The Fresh Loaf

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Rye bread, possible the no knead way?

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janby's picture
janby

Rye bread, possible the no knead way?

I have been making a "slow bread" for several years now that is a combination of whole wheat and bread flour and at times other grains mixed in.   No kneading and the time from starter to bread making meets my schedule.   Lately I have been hungry for a good rye bread.  All the recipes I have considered are the standard method for bread baking and mostly sour rye recipes.  Can I make rye bread with a starter, no knead method?  Any hints on how to do this would be appreciated.

Juergen Krauss's picture
Juergen Krauss

Hi Janby,

If you use more than 50% rye in your bread you don't have to knead. For breads witg 30% to 50% rye I often mix thoroughly and then fold twice during bulk fermentation. 

What kind of rye bread are you craving for?

Juergen

Mini Oven's picture
Mini Oven

Rye is a no knead flour but  not a flour one can retard easily (and still get a rise) when the amount of rye flour exceeds 40% of the total flour weight.  I call rye no knead because all that is required of rye is that it gets wet and contains sourdough. I tend to bake 100% rye loaves.  So my question is...

What percent of rye do you like in your loaf?  5 to 15% is delicious and can easily be included in a wheat recipe. 

(I don't call that rye bread, I call it flavoured wheat bread until the rye exceeds the wheat amounts.)

Mini

 

KMIAA's picture
KMIAA

I use a recipe for Rye that is no knead and using yeast.  I have no problems.

108 breads's picture
108 breads

I have baked bread with one third rye flour, one third whole wheat and one third bread flour and it comes out well. I have yet to try this with my starter, however, though I have made the dough with as little as 1/4 tsp of yeast. With carraway seeds, this bread tastes exactly as I remember my childhood bakery rye breads.

janby's picture
janby

The two recipes I would like to adapt have between 35 and 40 percent dark rye  flour.  One is called Bohemian Rye and the other Swedish Rye.  There isn't a lot of difference between them except for the molasses and coffee.  I was hoping I could use the bread flour portion as a starter, let that work its magic, and then add remaining ingredients.  This might not give me the strong rye flavor though.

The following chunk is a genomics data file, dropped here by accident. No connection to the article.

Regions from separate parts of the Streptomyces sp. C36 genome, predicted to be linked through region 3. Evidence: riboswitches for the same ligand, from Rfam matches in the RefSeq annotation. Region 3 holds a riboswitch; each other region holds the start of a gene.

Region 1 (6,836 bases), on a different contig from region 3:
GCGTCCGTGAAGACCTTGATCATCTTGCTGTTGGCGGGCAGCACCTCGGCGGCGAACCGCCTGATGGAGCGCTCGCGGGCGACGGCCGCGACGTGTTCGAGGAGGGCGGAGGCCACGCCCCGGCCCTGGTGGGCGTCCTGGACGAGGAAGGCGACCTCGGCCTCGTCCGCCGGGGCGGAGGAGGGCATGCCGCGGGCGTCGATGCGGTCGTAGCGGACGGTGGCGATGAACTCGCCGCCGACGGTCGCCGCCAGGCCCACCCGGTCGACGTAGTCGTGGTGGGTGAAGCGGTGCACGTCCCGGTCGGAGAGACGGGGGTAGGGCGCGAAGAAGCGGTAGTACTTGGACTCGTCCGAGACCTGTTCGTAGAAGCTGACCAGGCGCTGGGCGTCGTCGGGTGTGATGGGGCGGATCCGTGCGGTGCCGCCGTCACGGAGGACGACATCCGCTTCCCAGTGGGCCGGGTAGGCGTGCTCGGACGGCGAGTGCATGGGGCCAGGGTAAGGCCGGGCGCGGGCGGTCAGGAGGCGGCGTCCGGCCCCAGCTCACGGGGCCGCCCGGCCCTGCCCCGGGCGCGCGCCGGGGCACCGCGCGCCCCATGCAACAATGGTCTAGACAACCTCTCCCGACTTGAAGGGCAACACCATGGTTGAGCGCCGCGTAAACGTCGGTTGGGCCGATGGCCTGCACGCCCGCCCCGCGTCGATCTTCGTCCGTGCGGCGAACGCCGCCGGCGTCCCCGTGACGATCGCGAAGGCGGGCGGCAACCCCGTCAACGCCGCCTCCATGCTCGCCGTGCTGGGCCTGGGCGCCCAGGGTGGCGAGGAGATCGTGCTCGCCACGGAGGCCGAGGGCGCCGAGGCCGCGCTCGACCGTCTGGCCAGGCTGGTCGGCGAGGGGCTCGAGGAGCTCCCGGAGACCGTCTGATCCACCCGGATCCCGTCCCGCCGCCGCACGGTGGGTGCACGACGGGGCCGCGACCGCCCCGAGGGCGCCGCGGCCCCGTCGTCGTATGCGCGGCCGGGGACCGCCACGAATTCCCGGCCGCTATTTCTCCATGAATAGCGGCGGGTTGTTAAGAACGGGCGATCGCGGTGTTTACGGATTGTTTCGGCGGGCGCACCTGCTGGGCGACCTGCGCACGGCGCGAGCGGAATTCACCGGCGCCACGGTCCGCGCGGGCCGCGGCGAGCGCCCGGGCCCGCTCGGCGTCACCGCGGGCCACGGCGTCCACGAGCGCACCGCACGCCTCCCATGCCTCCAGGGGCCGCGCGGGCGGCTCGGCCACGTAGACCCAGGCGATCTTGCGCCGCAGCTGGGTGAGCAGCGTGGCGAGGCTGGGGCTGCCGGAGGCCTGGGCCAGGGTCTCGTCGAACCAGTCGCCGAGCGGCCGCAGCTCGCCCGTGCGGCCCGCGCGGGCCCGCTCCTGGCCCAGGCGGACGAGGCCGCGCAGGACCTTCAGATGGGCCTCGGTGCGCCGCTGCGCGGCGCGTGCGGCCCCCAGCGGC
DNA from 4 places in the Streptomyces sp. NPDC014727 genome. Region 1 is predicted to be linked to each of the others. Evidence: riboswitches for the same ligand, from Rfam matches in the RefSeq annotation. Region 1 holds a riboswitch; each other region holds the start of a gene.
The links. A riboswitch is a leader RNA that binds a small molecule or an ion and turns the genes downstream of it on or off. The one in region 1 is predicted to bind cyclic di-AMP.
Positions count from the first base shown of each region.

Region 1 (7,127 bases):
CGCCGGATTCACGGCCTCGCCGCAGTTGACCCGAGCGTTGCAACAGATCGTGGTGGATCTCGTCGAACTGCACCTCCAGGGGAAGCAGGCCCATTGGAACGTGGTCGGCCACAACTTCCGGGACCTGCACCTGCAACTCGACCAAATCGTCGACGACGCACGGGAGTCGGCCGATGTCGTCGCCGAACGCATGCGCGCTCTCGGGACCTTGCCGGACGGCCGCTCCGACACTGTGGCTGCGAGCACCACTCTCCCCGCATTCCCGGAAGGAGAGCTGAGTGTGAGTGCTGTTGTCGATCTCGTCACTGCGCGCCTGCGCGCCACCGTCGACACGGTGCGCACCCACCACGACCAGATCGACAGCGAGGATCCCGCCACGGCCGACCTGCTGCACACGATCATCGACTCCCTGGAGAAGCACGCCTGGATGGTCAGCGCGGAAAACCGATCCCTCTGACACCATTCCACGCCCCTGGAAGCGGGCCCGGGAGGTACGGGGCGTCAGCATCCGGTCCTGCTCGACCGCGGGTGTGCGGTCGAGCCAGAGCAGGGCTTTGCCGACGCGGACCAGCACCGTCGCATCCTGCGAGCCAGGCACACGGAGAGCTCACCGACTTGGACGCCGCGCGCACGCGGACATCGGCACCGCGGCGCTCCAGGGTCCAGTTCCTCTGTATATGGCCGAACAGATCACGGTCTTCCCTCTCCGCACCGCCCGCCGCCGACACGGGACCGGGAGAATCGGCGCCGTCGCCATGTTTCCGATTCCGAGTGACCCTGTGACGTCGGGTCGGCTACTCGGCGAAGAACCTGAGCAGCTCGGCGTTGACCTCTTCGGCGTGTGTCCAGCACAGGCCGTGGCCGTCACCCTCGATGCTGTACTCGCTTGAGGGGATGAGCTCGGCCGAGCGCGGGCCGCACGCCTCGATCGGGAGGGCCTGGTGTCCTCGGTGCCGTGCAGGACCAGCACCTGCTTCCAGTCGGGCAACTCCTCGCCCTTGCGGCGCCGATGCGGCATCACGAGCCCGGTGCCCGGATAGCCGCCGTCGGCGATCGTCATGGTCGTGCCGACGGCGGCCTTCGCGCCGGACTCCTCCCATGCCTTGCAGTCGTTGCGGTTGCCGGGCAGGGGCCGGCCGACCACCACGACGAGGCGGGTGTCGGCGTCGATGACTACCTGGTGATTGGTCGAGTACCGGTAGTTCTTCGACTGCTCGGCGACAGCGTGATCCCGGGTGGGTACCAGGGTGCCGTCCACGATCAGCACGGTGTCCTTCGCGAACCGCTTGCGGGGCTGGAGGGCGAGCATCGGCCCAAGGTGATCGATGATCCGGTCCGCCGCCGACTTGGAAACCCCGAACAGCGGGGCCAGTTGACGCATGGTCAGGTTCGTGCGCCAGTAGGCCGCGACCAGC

Mini Oven's picture
Mini Oven

sounds like it work well for a slow rise.  Keep it cool but not too cold so the rye doesn't stiffen too much.  The fridge might be too cold.  Rye has a way of coming out.  If after you make the loaf and you want more rye, then try searching for a buttermilk rye recipe.   Or get started on a wild sourdough culture using rye flour.

Mini

clazar123's picture
clazar123

I recently made a bread (it was a quick throw together-no recipe) in which I used a preferment with 1 c AP flour, 1 c water.2 tbsp cold sourdough and a few tablespoons of rye flour.I just had 2 hours to develop a preferment and my SD starter was cold and had been fed last week so I thought the rye would speed up the process. The loaf was then made with about 3 c WW flour. It was the MOST delicious loaf I ever threw together and I attribute it to the preferment which in just 2 hours became the most fragrant,active preferment I have ever seen. Thank you rye flour!

I'm wondering if a preferment made with a combo of wheat and rye flour,water and just a pinch of yeast would have the same effect? Would it be able to add therye to the original poster's existing recipe and heighten the flavor using yeast and not sourdough? Definitely worth a try.

synack2's picture
synack2

Here is my recipe for Dark Rye, I have been playing with this one an tweaking it for about 3 months now.

No Knead Dark German Rye

Dry Ingredients
1.5 Cups Rye Flour
1.5 Cup High Gluten White Flour
2 Tsp Vital Wheat Gluten (Heaping)
1.5 Tsp. Table Salt
2 Tbsp. Dark Brown Sugar
1 Heaping Tbsp Coco Powder
1/2 Heaping Tsp of Instant Yeast

Wet Ingredients
1 Tbsp Black Molasses
1 Tbsp Butter/Margarine (Melted but Cooled)
14 Oz Lukewarm Water


1.  Mix and Combine Dry Ingredients EXCEPT Rye Flour
2.  Add Molasses, Butter and Water and Stir for a minute or two till Combined
3.  Stir in Rye flour a little at a time until mixed
4.  Doug will seem too runny at first, don't worry the rye flour will soak it up.
5.  Cover with towel in warm place and let rest for 16-24 Hours
6.  Put out of bowl on flowered board, and fold over a few times
7.  Put in lightly oiled nonstick skillet
8.  Let rise for 2 hours
9.  At 1.5 hour start oven (450F), put in empty covered baking vessel.
(I like to move my dough by the oven while heating to help it warm up a little and rise.)
10. At 2.0 Hours, remove vessel, place dough in vessel, and bake for 1/2 Hour

Enjoy with a good spinach & artichoke dip!

108 breads's picture
108 breads

Ingredients
5.7 oz. bread
flour
5.2 oz. whole wheat
flour
5.9 oz. rye flour (next time
make this 6.7 to 7.1 oz. rye flour)
2 uneven tablespoons starter
1 tbsp caraway seeds - plus more to cover the dough before baking
1 tsp vital wheat gluten (optional)
1.5 tsp salt
16 oz. water

Instructions in detail are at http://108breads.blogspot.com/2013/06/breads-26-getting-closer-to-rye.html. This is an easy bread and much requested.